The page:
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I'm working on an iOS app using PhoneGap. I ran into an annoying problem where some of my images weren't loading. Thinking it was a cache issue I played around swapping images.

I finally discovered that the issue had to do with the height of my image. After a whole bunch of trial and error I discovered that an image taller than 7864px will not load in the iPad simulator or the iPad itself. It will load fine in Safari. It's not a file size limitation as these are only 45k in size and I'm loading images that are 700k in size elsewhere without a problem.

Has anyone run into this? I can't find any documented restrictions on image dimensions within mobile Safari. If there are restrictions, knowing them would be handy.

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Opera Mini Shows Images at Full Res. –  user2684592 Aug 15 '13 at 2:40

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up vote 5 down vote accepted

For native apps, Apple says images larger than 2048x2048 1024x1024 are to be avoided and should be broken down into smaller ones. The problem here is not the file size on disk, but the size in memory: the image has to be decoded and turned into a "flat" representation.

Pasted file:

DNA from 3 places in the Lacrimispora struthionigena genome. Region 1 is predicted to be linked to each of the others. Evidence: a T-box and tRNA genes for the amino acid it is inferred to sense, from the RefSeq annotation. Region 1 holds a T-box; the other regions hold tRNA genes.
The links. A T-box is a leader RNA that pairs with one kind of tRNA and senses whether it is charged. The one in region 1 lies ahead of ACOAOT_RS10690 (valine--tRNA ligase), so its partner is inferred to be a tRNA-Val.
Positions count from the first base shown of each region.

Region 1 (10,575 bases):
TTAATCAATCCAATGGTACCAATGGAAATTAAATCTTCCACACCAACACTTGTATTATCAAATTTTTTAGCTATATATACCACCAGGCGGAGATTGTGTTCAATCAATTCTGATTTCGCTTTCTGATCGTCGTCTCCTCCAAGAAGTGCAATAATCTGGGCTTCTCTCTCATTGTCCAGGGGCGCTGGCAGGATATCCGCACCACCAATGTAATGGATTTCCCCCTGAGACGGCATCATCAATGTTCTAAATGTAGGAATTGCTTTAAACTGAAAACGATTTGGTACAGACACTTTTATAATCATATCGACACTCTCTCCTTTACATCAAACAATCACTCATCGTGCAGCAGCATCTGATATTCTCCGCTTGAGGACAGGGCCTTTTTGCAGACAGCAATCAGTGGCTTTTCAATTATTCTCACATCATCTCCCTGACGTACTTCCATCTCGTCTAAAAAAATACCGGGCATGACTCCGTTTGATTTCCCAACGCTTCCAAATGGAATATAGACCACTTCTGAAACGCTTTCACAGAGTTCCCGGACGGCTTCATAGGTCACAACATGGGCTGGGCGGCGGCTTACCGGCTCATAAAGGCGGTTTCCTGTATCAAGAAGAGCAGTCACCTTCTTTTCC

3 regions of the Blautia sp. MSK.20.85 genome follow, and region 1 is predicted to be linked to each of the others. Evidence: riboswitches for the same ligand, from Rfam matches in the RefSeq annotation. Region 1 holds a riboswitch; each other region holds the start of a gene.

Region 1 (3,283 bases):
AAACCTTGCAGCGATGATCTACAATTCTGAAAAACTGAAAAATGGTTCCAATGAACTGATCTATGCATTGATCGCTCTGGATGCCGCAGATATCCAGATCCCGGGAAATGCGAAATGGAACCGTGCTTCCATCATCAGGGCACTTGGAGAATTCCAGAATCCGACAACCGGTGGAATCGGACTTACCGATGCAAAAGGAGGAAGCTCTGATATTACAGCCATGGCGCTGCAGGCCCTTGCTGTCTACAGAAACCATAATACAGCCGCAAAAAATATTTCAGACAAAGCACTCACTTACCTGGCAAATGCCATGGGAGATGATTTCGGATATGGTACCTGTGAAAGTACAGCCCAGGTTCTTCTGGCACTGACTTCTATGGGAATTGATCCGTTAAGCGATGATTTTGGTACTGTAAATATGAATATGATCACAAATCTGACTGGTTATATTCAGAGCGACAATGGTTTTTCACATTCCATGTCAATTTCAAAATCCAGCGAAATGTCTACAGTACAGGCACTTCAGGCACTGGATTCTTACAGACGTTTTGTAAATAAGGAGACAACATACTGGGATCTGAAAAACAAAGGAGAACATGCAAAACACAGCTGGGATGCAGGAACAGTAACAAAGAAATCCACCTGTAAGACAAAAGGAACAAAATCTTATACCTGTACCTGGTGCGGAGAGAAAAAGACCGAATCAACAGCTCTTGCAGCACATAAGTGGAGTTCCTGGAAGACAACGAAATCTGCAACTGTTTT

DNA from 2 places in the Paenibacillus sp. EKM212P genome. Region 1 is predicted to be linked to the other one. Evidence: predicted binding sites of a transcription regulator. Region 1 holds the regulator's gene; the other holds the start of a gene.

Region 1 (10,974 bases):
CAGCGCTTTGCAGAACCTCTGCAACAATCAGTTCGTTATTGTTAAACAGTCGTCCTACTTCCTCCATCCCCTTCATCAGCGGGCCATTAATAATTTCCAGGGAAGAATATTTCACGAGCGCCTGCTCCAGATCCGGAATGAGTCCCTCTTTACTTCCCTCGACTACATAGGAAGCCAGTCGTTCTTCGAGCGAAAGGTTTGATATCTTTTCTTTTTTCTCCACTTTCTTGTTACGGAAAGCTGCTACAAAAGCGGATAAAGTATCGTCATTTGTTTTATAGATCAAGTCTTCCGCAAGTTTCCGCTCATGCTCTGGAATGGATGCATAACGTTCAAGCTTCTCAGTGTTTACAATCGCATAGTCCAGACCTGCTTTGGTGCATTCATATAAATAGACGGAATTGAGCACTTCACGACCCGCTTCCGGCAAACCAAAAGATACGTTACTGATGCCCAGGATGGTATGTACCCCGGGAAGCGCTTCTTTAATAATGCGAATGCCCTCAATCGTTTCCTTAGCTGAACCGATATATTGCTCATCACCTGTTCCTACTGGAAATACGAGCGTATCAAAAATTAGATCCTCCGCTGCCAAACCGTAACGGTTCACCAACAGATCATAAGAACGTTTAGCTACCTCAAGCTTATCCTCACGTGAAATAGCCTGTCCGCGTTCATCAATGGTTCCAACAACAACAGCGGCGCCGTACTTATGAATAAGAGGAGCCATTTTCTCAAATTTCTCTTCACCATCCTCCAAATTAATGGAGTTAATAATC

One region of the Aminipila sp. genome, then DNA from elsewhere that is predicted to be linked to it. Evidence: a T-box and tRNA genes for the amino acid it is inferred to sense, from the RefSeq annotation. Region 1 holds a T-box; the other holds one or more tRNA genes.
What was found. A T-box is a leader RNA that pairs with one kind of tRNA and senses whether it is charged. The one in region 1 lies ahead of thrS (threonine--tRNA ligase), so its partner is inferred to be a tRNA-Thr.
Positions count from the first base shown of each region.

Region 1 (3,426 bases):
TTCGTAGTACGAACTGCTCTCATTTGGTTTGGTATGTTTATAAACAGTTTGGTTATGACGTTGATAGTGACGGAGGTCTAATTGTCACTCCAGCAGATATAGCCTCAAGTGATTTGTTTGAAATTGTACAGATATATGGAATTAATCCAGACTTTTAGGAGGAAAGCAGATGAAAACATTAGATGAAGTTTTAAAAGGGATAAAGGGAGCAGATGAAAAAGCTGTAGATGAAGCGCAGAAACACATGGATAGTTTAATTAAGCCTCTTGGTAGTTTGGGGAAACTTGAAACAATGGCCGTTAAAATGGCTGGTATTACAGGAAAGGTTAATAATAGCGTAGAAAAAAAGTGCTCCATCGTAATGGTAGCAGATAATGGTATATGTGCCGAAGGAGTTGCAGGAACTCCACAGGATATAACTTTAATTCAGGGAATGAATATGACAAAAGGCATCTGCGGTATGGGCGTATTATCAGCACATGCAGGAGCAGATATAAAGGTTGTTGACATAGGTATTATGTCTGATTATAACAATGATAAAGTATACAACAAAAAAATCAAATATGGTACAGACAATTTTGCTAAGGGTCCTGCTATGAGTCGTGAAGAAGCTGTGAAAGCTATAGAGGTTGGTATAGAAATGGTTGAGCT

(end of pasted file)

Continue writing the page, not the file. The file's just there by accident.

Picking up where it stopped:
So let's do some math: assume an image 5000x5000 pixels, with 8-bit RGB. This means each pixel occupies 3 bytes:

5,000 * 5,000 * 3 = 75,000,000 (roughly 71.5 MiB)

So you see your seemingly small image really fills up the memory very fast. iOS now cannot throw parts away if it's under memory pressure, it's the whole image or nothing.

Your only solution is break down the image into smaller parts. iOS can then remove images that aren't visible any more from memory (I doubt with such a huge image that all parts are visible all the time).

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That seems to be referring to native UI rendering. Would that hold true for Mobile Safari as well (PhoneGap)? I can work with that limitation, but means I need to stop using Sprites in my CSS--which is something that is recommended elsewhere. So I'm still a tad confused. ;) –  DA. Jul 17 '11 at 18:48
    
I've cited the native app documentation since I didn't find anything better. Still, the problem is the same, whether with native apps or Safari: a huge picture occupies huge amounts of memory, and the OS can't purge parts of it (AFAIK). But if you tile a huge image with lots of smaller images, it's no problem to purge those images that aren't visible at the moment. At least that's what Apple says is how we native developers should do it. –  DarkDust Jul 17 '11 at 18:53
    
so that's why I can't load Wikipedia's 13,000 pixel panorama! –  Ian Nov 26 '13 at 16:33

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